How I Learned to Stop Yelling

Learn how one teacher overcame the urge to yell when frustrated, and how that impacted her classroom. 

By Brianna Sanford, Third Grade Teacher | May 16, 2016
Learned To Stop Yelling

I’ve always been, shall we say, a loud talker. I’m also highly passionate about a lot of things. So when you combine those traits, you have a recipe for yelling. I never meant to be a yeller, but sometimes I would get worked up and my method of communication definitely fell into that camp. I didn’t start out by yelling at my students. But I noticed that as the year went on, and my frustrations rose, the yelling would creep up in my classroom too.

At several schools that I worked in prior to Momentous School, I got the advice, “Don’t smile until Christmas.” This was the common advice given to teachers of upper grades – and at more than one school! The idea is that you have to be the adult. You have to show that students that you are in charge, that you are not their friend, and that you have the power in the relationship.

But you can imagine exactly how this all plays out. A new teacher, trying to follow the sage advice of the more experienced teachers, who has a predisposition to raising her voice when frustrated… Well, let’s just say, some moments weren’t as pretty as others. When a student misbehaves, and a teacher raises her voice, the student talks louder. The teacher then begins yelling, the students gripes, the power struggle goes on and on, and the teacher never really wins. Yelling never achieves what we want it to.

One day I had an epiphany moment. I was thinking about my career choice, and how much I loved working with kids, but I was also thinking about some of the really amazing veteran teachers at my school. I noticed that they all had these former students come back and visit them, and tell them how important they had been in their lives. They were inspiring students and making a difference for these kids. I thought about it for quite a while. I thought, “Am I being the teacher I want to be? Am I inspiring my students? Or am I just intimidating them?”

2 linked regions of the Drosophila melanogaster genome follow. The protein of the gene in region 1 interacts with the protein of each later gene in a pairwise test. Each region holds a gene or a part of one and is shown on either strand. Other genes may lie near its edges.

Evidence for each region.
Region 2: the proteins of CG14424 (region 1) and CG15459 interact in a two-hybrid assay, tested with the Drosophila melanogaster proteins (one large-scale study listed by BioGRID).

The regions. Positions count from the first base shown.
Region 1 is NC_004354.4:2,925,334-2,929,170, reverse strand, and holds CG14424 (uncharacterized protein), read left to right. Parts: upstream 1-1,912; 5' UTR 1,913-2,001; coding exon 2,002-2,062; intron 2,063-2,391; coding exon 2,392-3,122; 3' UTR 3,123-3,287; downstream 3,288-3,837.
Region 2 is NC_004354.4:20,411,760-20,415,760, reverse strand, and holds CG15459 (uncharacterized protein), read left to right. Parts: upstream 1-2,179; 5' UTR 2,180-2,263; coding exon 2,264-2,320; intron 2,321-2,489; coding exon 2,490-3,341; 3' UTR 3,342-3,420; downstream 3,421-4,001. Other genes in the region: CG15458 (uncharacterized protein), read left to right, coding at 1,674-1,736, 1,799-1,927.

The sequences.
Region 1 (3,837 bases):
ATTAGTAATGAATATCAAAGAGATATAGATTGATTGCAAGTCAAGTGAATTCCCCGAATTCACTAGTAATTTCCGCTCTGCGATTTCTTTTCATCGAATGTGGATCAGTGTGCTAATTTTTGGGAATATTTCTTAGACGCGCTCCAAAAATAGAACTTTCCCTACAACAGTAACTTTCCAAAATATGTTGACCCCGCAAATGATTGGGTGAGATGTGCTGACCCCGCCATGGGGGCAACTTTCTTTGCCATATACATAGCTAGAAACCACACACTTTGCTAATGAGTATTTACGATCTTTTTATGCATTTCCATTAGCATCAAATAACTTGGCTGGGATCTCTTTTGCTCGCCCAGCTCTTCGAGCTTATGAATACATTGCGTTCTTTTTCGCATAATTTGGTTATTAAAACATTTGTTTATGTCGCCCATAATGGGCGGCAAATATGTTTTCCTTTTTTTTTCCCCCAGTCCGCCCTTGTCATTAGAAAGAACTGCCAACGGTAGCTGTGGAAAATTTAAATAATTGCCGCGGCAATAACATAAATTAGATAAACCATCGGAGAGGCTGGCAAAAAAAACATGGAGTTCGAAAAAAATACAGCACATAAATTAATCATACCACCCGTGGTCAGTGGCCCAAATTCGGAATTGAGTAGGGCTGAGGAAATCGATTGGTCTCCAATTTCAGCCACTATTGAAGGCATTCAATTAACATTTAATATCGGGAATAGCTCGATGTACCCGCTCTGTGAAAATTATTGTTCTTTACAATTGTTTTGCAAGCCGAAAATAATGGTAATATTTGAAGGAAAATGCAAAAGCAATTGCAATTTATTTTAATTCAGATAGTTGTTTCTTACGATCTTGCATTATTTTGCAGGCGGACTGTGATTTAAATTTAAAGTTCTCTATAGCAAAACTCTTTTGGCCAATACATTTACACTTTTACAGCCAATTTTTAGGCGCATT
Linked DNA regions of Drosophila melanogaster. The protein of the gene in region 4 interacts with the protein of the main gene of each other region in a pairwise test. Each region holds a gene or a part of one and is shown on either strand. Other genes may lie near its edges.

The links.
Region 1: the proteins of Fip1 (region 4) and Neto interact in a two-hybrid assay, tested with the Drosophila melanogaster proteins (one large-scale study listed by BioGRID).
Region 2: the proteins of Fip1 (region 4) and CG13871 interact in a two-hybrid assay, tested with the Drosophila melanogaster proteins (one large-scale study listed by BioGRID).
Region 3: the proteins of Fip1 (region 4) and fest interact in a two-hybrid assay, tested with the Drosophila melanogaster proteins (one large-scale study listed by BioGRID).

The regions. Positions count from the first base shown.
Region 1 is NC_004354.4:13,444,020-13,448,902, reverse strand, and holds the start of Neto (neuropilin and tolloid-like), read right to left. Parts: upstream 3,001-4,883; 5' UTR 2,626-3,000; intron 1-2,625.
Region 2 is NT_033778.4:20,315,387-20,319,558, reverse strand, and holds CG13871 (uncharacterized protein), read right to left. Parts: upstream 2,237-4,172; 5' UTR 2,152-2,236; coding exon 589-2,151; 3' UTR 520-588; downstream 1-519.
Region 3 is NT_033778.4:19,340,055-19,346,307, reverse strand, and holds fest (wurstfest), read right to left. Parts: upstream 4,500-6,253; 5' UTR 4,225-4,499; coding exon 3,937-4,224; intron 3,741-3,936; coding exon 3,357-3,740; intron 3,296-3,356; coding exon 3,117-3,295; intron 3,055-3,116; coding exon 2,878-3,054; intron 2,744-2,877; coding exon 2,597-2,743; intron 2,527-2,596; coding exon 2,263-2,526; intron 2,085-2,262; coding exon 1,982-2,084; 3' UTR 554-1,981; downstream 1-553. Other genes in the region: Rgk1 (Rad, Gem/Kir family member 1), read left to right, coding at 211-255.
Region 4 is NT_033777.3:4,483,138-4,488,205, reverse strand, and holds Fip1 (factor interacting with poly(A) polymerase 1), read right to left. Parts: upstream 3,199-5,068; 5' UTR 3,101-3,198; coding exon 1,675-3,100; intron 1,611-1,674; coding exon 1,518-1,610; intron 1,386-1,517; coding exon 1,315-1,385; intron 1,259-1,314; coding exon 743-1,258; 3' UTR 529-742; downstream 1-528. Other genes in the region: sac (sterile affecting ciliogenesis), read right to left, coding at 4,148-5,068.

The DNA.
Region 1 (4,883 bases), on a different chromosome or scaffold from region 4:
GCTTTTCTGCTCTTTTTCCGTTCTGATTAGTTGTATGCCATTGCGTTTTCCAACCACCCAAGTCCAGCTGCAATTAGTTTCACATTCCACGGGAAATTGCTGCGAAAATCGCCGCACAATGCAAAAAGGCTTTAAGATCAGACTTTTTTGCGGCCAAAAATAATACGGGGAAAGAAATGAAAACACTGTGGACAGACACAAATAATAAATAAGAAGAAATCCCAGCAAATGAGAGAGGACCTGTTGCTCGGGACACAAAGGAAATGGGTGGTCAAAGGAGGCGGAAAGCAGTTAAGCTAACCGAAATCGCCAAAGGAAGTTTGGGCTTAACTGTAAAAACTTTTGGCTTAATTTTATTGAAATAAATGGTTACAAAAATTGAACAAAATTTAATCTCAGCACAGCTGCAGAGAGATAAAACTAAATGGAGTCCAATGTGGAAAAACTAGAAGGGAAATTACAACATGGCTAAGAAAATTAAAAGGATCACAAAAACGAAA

I wish I could say I never yelled again. I probably slipped up a few more times after that, but it did mark a big change for me. I started to think really differently about my students. I noticed that we really don’t treat students like we treat other people. We really don’t encourage them to be their best selves when we’re yelling and lording over them. We really aren’t treating them like we would want our bosses to treat us. I would be miserable in a work environment where I was yelled at, threatened or required to follow certain directions a specific way every single time. But I was doing that to these kids.

When you work with kids all day long, every day, it can start to feel like their bad behavior is personal. If a student doesn’t do what I ask him to do, it’s because he is disrespectful and he doesn’t like me. And that’s when it feels like the right reaction is exerting some sense of authority. But when you take a step back, you can see that it’s not that at all. If a student doesn’t do what I ask, there could be a hundred reasons why. Maybe he doesn’t know how. Maybe no one taught him that skill at home. Maybe he is tired because he got a bad night’s sleep. We expect a lot from these kids. We expect them to sit in their seats, look at the teacher, listen to the teacher, focus their attention, follow directions. But if they don’t know how to do that, because they haven’t learned it or they aren’t there yet, we have to teach it to them. That becomes part of the teacher’s job.

When I made a conscious effort to stop yelling, I didn’t magically become less frustrated. So what do I do now instead of yelling? When I notice the yelling creeping up, I take a quick break. I stop for just a second, and I lower my voice. Just like when I raised my voice, and the kids raised their voices right back, the same thing is true for lowering it. When I take a minute to stop and lower my voice, the volume of the whole class comes down. And so does the tension, the high energy, and the frustration.

I also pay extra attention to what’s going on with my students. Rather than yelling when a student doesn’t follow directions, I think about what might be happening that’s making this task difficult for him.

And then of course, I apologize when I mess up. We’re all human. So sometimes I make a mistake – I raise my voice, or I jump to conclusions, or I am stern when I should be empathetic. But when I do this, I acknowledge it. I say, “I made a mistake and I would like to apologize.”

I no longer believe in the idea of not letting them see me smile. We are a team, and we work together to make sure our learning environment is built on mutual respect, kindness, compassion, and of course… joy. There’s lots of smiling in our room! Trust me – smiling is much better than yelling. For all of us.